When does a business person shift from mainstream news services (AOL, Bing, Google, etc.) and use a less well known service? There are no hard-and-fast rules that apply to every business person looking for information. My team and I identified some broad guidelines which you can consider in terms of your own information needs.


First, if you are looking for mainstream coverage of well known companies and people, the Google-style services will do the job. However, if you are looking for people or companies outside the US, you will want to tap services which include non-US content.


Second, if you want to verify a fact, you will need to use a service which has a back file. World News is useful for this purpose. If you do not find what you need, you will want to consider signing up for a commercial service like Silobreaker, LexisNexis, or one of the other professional information systems. Free works reasonably well, but for some information, commercial services save a researcher time.


Third, if you need information about the context in which a company or person works, you will want to tap into a business intelligence centric system. Silobreaker has already been mentioned. You may want to explore, developed by a former Israeli armed forces officer.


An important point to keep in mind is that a large amount of information is generated everyday. News services can only process of fraction of the available content. Some news services aggressively filter stories which contain certain words or phrases. US news services may not cover stories which are important outside the US but of little interest to the average American online user. Despite challenges, it is possible to find a news service that will more or less meet your information needs by using the information above.

by Stephen E Arnold at


Top Startup and Tech News Today: 7 Things You Missed Today

1. Apple Maps Sends Errant Drivers Onto Airport Runway


Ever since Apple kicked Google Maps as its default map application and created its own application, the world has been awry with errors stemmed from incorrect Apple mapping. Although Apple has updated their map time and time again, and less errors have been reported, Apple Maps has done it again – this time, they sent Alaskan drivers down an airport runway. “The company’s Maps app misled drivers, leading them to drive across a main runway” at Fairbanks International Airport, according to The Independent, “Fairbanks International Airport told a local newspaper that twice in the past three weeks drivers from out of town have driven through the airport after being given bad directions by their iPhones.”


Staff of the airport asked Apple to disable directions around the area entirely until the problem was solved. The problem has not been solved and Apple has not disabled directions; so, Fairbanks has resorted to barricading their entrance ramp.


2. One In Eight Single Men Would Choose A New iPhone Over A Girlfriend


In a survey conducted by discount site, one in eight single men said they would rather have a new iPhone 5S instead of a girlfriend. The survey polled 550 single British males and found that 3% said that they were willing to drop their current girlfriend for a new iPhone. “You don’t expect to see one in eight men prepared to forgo love, or in the case of three per cent, ditch their current partner to get their hands on [a new iPhone]” a SaleLand representative said.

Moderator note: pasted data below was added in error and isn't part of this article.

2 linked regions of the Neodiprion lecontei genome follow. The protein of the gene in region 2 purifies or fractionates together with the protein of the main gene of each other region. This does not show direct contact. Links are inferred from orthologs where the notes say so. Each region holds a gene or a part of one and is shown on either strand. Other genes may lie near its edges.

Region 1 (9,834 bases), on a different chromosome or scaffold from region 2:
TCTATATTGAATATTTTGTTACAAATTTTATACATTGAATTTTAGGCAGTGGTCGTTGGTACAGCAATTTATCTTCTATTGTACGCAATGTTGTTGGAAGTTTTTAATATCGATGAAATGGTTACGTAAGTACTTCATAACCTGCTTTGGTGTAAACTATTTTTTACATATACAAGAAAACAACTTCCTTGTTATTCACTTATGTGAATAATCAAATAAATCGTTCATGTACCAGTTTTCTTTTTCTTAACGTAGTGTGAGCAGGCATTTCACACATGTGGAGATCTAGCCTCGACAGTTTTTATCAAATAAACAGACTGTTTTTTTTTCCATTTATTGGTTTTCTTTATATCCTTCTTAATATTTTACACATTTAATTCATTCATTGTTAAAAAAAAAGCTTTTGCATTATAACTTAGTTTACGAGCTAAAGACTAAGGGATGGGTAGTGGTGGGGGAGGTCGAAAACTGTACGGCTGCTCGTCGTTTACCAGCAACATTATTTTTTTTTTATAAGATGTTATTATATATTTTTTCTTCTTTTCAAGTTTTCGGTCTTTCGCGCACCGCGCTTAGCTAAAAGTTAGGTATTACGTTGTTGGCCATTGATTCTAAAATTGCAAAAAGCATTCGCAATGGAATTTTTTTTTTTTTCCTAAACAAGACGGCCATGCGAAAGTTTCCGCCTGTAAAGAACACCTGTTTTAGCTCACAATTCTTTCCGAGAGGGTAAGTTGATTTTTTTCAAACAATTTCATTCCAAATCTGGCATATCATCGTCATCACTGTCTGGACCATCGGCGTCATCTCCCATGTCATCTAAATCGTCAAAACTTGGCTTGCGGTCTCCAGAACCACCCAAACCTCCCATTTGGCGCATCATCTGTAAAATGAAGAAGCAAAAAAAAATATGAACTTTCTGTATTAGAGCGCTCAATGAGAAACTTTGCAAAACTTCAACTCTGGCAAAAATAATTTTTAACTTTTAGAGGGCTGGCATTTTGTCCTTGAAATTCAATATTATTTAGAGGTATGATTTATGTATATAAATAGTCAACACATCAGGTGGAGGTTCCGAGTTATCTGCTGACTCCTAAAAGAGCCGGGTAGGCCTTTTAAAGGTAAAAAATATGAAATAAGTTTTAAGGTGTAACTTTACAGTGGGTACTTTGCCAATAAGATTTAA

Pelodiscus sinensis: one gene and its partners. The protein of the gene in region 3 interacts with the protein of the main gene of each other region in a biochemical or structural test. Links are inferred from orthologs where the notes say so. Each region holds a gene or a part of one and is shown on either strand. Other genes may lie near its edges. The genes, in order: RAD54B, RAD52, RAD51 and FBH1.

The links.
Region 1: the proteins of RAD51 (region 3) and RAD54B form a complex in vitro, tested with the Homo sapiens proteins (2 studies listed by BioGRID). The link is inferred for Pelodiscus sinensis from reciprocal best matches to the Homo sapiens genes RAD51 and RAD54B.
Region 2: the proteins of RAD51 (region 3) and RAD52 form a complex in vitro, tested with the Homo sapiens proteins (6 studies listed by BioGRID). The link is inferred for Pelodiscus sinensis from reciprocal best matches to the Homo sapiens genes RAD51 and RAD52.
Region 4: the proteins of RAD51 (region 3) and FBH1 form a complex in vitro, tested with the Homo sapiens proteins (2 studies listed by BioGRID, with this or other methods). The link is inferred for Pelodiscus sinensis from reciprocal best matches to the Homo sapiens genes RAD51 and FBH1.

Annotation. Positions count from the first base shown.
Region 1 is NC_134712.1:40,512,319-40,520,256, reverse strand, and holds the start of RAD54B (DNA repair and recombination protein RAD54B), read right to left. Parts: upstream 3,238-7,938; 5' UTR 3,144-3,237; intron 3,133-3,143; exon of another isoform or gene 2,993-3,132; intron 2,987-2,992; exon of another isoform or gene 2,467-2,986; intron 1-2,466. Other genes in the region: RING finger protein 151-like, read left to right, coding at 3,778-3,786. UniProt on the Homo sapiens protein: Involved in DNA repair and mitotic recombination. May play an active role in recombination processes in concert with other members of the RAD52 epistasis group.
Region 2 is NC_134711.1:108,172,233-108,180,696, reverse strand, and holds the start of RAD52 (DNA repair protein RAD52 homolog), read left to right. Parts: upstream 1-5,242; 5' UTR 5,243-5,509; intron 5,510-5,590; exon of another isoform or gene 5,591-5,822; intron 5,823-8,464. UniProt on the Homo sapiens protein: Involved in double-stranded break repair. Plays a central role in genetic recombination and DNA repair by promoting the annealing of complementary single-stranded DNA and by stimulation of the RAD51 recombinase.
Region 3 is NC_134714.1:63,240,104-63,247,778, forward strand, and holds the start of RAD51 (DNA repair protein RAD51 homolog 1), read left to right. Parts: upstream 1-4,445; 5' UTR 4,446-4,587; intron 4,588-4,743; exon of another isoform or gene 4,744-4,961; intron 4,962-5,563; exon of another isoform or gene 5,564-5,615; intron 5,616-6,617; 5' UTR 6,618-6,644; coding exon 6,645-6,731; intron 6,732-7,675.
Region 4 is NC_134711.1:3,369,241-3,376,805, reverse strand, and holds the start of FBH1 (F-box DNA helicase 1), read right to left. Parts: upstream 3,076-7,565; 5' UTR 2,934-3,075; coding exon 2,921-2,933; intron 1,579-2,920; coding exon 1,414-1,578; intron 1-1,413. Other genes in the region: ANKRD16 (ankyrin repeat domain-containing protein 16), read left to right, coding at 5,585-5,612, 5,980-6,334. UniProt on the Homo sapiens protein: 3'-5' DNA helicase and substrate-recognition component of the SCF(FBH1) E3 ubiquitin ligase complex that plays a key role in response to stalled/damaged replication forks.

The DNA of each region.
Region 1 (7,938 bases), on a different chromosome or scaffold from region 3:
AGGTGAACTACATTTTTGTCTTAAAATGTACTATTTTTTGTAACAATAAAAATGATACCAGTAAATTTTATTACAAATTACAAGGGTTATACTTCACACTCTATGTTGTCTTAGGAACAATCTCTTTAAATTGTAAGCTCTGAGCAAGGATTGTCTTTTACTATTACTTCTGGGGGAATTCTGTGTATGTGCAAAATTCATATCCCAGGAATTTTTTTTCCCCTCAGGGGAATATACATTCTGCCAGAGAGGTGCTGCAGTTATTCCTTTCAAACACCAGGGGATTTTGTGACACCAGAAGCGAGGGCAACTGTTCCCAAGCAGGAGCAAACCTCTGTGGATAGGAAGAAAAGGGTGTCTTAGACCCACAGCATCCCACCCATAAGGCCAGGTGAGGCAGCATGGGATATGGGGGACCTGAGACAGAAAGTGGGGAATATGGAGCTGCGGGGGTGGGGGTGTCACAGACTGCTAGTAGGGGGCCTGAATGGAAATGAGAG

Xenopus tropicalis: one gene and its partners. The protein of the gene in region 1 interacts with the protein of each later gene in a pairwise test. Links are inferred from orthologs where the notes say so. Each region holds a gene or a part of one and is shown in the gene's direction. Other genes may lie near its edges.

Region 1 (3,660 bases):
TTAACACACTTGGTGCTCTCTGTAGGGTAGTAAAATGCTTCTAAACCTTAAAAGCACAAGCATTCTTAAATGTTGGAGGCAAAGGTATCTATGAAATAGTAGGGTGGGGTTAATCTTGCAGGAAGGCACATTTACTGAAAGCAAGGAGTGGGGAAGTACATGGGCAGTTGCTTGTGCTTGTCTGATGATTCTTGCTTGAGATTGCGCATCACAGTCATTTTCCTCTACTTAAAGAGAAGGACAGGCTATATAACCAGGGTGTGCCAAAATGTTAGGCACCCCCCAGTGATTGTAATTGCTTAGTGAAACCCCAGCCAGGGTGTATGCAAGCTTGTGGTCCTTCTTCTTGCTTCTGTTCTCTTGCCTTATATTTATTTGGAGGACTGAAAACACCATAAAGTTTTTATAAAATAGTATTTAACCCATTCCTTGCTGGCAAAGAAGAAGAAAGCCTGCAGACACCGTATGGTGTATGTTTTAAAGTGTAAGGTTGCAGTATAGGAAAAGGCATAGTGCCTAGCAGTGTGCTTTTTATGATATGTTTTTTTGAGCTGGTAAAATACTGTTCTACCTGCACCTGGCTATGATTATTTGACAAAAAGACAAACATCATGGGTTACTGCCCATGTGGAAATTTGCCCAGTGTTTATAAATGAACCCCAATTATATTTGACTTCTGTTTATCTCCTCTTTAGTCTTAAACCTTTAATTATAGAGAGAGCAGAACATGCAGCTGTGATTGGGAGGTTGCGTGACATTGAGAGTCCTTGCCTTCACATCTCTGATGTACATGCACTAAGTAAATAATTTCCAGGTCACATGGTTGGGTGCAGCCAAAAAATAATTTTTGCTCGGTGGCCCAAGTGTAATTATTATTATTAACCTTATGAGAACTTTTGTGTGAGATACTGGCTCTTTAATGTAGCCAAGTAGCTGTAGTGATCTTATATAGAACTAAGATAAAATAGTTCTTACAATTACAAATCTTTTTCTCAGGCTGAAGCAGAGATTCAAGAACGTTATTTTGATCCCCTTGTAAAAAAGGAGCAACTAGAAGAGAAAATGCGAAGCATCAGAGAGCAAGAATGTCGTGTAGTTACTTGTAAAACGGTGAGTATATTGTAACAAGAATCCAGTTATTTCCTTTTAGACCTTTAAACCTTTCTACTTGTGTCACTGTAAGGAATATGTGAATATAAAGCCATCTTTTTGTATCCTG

It may not be in their best interest to say this – or let their girlfriend hear them say this. No one wants to be left behind for a mobile device – especially when it’s one that will become outdated in a year.

3. Twitter Launches Emergency Alerts


On Wednesday, Twitter launched a system for emergency alerts to help spread information when other forms of communications are down. Twitter alerts can be useful in natural disasters or other emergencies when traditional channels of communication are overloaded or unavailable. “We know from our users how important it is to be able to receive reliable information during these times” said Twitter product manager, Gaby Pena. “Twitter Alerts is a new way to get accurate and important information when you need it most… Today, we’re launching Twitter Alerts, a new feature that brings us one step closer to helping users get important and accurate information from credible organizations during emergencies, natural disasters or moments when other communications services aren’t accessible.”


Users who sign up for Twitter Alerts will receive a notification directly to their phone for tweets marked as alerts. A number of organizations have been authorized to send alerts, and Twitter will expand this to include “public institutions and NGOs around the world.” Some of the already okay-ed organizations include the American Red Cross, Federal Emergency Management Agency, World Health Organization, and government agencies.


4. Samsung: We’ll Have a Gold Phone Too


After seeing the huge uproar caused by Apple’s gold phone, Samsung has decided that it’s going to release a Gold phone too. On Wednesday, Samsung posted a photo on its Twitter feed advertising a gold-colored Galaxy S4 Smartphone, with the caption: “Introducing the new #GalaxyS4 Gold Edition – for a style that’s uniquely yours!” The advertisement even adds on “Elegance is a touch of gold.” The announcement came just two weeks after Apple announced the iPhone lineup would get a new gold color. A Samsung spokesman didn’t respond to a request for a comment about when the company begin planning and implementing the idea for a gold-colored Galaxy S4.


5. T-Mobile No Longer Stocking BlackBerry Products At Retail Stores